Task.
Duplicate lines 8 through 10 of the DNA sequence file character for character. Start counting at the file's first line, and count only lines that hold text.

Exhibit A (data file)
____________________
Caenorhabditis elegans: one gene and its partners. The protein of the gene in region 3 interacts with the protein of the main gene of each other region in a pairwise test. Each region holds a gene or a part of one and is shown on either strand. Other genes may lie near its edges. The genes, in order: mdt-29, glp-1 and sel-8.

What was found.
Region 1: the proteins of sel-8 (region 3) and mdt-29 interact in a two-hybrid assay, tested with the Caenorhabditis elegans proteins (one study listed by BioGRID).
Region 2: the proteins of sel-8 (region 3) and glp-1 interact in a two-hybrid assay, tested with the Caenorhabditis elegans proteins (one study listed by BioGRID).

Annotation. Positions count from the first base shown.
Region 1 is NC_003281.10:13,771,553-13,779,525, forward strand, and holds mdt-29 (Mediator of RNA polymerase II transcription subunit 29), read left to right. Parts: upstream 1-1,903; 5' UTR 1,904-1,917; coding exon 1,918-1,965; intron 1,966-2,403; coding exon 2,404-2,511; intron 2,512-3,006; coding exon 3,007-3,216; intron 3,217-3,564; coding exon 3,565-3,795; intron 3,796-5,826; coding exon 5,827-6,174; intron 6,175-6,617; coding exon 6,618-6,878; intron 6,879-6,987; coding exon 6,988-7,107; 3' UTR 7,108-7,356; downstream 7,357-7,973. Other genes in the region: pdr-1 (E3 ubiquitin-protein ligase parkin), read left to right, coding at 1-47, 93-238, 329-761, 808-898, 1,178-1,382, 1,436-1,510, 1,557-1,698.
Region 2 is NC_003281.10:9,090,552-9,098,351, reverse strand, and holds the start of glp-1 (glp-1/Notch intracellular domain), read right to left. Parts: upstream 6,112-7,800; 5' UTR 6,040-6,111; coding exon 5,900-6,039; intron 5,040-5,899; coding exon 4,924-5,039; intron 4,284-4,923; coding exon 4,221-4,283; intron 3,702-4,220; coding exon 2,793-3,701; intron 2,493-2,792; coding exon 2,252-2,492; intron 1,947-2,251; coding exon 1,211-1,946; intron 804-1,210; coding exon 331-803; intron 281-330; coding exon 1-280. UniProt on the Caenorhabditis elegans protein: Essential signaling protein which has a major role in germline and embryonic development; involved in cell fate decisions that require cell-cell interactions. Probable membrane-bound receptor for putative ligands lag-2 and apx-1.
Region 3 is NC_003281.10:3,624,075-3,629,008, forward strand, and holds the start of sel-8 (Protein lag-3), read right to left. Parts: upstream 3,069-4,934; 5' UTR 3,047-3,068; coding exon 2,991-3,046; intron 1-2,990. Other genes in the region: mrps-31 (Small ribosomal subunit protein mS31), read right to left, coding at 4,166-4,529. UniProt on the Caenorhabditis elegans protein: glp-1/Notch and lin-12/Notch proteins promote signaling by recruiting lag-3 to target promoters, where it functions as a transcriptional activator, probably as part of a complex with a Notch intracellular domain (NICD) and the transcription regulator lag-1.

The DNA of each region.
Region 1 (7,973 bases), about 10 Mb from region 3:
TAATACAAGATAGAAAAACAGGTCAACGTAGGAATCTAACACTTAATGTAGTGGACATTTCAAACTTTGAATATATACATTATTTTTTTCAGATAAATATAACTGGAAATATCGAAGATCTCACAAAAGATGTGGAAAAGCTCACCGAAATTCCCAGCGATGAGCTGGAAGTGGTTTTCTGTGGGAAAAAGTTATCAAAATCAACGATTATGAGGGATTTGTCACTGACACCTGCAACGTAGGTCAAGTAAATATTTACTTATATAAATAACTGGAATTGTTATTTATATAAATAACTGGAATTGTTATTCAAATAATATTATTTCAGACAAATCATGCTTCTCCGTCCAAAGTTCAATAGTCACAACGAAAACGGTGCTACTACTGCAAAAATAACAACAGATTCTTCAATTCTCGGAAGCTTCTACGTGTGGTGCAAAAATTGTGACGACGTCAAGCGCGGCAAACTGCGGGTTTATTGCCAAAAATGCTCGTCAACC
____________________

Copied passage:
Region 3 is NC_003281.10:3,624,075-3,629,008, forward strand, and holds the start of sel-8 (Protein lag-3), read right to left. Parts: upstream 3,069-4,934; 5' UTR 3,047-3,068; coding exon 2,991-3,046; intron 1-2,990. Other genes in the region: mrps-31 (Small ribosomal subunit protein mS31), read right to left, coding at 4,166-4,529. UniProt on the Caenorhabditis elegans protein: glp-1/Notch and lin-12/Notch proteins promote signaling by recruiting lag-3 to target promoters, where it functions as a transcriptional activator, probably as part of a complex with a Notch intracellular domain (NICD) and the transcription regulator lag-1.

The DNA of each region.
Region 1 (7,973 bases), about 10 Mb from region 3: